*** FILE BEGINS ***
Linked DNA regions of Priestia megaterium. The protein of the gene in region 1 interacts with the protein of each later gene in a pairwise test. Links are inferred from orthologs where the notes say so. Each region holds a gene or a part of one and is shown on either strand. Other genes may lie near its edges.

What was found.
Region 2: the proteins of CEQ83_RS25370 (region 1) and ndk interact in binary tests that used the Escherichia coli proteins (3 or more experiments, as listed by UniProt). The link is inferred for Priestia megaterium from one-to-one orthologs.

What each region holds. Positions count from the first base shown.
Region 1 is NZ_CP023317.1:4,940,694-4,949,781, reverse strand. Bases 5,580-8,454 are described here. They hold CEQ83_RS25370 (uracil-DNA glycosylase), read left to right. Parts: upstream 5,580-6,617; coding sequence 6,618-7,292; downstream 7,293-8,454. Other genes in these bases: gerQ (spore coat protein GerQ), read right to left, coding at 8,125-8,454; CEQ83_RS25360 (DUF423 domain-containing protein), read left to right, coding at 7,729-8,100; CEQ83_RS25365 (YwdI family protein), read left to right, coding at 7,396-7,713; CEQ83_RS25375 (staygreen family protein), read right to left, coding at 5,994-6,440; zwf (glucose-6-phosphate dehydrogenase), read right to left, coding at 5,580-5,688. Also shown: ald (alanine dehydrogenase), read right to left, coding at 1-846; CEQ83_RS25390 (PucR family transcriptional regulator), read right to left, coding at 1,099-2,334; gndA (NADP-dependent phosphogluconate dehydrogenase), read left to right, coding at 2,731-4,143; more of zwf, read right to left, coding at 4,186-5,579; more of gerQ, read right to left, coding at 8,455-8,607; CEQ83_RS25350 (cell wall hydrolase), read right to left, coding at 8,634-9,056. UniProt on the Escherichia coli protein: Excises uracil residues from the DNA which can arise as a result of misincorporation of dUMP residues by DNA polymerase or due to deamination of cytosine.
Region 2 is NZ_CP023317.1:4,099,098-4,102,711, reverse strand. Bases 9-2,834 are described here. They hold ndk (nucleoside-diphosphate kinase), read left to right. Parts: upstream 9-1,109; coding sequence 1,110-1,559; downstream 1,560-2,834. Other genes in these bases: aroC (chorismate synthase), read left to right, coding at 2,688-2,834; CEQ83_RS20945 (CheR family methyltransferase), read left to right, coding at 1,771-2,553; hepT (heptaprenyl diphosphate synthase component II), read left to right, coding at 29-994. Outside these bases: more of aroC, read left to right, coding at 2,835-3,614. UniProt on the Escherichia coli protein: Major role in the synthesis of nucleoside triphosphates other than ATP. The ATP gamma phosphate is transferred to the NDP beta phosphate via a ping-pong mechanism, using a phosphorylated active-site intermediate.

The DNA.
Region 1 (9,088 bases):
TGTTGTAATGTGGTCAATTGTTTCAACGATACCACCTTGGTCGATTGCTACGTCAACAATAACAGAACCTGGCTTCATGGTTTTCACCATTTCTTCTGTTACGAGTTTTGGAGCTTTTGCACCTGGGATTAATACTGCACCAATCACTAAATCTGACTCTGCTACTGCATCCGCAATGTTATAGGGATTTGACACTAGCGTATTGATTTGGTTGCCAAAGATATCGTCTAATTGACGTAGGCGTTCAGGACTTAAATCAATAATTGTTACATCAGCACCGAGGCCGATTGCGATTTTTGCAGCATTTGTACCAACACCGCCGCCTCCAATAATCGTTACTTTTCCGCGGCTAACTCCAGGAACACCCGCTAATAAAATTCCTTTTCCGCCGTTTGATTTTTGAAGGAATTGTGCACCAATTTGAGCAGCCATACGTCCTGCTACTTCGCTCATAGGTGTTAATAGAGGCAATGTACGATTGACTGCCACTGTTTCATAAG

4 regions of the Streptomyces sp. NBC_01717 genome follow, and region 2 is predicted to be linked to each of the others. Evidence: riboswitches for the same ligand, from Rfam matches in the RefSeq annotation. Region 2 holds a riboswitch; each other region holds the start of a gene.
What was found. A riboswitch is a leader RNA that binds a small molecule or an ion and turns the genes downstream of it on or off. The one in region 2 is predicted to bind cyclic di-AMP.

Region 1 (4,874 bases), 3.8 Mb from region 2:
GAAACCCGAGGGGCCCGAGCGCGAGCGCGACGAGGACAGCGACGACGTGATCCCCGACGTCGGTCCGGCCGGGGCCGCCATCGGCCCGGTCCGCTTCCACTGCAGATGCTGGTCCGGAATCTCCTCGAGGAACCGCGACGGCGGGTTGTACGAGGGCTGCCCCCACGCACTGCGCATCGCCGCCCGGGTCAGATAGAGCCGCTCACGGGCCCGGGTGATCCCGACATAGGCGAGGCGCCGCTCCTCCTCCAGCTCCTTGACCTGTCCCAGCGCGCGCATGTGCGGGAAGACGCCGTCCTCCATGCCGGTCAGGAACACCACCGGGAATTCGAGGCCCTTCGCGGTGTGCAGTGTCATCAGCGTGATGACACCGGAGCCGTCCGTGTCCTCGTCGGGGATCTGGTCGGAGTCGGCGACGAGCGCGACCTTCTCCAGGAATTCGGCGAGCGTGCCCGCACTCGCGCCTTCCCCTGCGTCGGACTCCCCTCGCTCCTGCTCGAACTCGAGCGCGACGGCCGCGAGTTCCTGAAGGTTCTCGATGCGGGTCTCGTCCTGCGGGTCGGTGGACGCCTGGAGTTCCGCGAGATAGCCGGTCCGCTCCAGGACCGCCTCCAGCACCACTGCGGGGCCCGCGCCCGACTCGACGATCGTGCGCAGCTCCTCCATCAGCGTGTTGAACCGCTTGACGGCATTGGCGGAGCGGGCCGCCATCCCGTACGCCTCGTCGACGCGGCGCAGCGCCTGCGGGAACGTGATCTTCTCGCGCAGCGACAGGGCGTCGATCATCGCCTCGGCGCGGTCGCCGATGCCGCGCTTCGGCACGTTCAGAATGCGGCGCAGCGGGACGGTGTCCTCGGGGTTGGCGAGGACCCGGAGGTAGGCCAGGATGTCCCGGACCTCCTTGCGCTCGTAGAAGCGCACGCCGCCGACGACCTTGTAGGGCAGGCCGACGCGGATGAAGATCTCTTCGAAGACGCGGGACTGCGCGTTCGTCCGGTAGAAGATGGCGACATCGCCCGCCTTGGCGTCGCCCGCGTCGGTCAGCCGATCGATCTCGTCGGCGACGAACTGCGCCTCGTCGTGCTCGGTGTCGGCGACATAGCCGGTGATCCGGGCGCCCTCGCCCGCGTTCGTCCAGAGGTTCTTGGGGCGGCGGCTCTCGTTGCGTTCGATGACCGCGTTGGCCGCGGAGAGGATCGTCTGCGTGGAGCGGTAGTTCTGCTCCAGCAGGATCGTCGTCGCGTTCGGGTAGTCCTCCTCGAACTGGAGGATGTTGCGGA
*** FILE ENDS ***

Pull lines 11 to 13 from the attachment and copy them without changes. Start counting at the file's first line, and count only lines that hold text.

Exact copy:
What was found. A riboswitch is a leader RNA that binds a small molecule or an ion and turns the genes downstream of it on or off. The one in region 2 is predicted to bind cyclic di-AMP.

Region 1 (4,874 bases), 3.8 Mb from region 2:
GAAACCCGAGGGGCCCGAGCGCGAGCGCGACGAGGACAGCGACGACGTGATCCCCGACGTCGGTCCGGCCGGGGCCGCCATCGGCCCGGTCCGCTTCCACTGCAGATGCTGGTCCGGAATCTCCTCGAGGAACCGCGACGGCGGGTTGTACGAGGGCTGCCCCCACGCACTGCGCATCGCCGCCCGGGTCAGATAGAGCCGCTCACGGGCCCGGGTGATCCCGACATAGGCGAGGCGCCGCTCCTCCTCCAGCTCCTTGACCTGTCCCAGCGCGCGCATGTGCGGGAAGACGCCGTCCTCCATGCCGGTCAGGAACACCACCGGGAATTCGAGGCCCTTCGCGGTGTGCAGTGTCATCAGCGTGATGACACCGGAGCCGTCCGTGTCCTCGTCGGGGATCTGGTCGGAGTCGGCGACGAGCGCGACCTTCTCCAGGAATTCGGCGAGCGTGCCCGCACTCGCGCCTTCCCCTGCGTCGGACTCCCCTCGCTCCTGCTCGAACTCGAGCGCGACGGCCGCGAGTTCCTGAAGGTTCTCGATGCGGGTCTCGTCCTGCGGGTCGGTGGACGCCTGGAGTTCCGCGAGATAGCCGGTCCGCTCCAGGACCGCCTCCAGCACCACTGCGGGGCCCGCGCCCGACTCGACGATCGTGCGCAGCTCCTCCATCAGCGTGTTGAACCGCTTGACGGCATTGGCGGAGCGGGCCGCCATCCCGTACGCCTCGTCGACGCGGCGCAGCGCCTGCGGGAACGTGATCTTCTCGCGCAGCGACAGGGCGTCGATCATCGCCTCGGCGCGGTCGCCGATGCCGCGCTTCGGCACGTTCAGAATGCGGCGCAGCGGGACGGTGTCCTCGGGGTTGGCGAGGACCCGGAGGTAGGCCAGGATGTCCCGGACCTCCTTGCGCTCGTAGAAGCGCACGCCGCCGACGACCTTGTAGGGCAGGCCGACGCGGATGAAGATCTCTTCGAAGACGCGGGACTGCGCGTTCGTCCGGTAGAAGATGGCGACATCGCCCGCCTTGGCGTCGCCCGCGTCGGTCAGCCGATCGATCTCGTCGGCGACGAACTGCGCCTCGTCGTGCTCGGTGTCGGCGACATAGCCGGTGATCCGGGCGCCCTCGCCCGCGTTCGTCCAGAGGTTCTTGGGGCGGCGGCTCTCGTTGCGTTCGATGACCGCGTTGGCCGCGGAGAGGATCGTCTGCGTGGAGCGGTAGTTCTGCTCCAGCAGGATCGTCGTCGCGTTCGGGTAGTCCTCCTCGAACTGGAGGATGTTGCGGA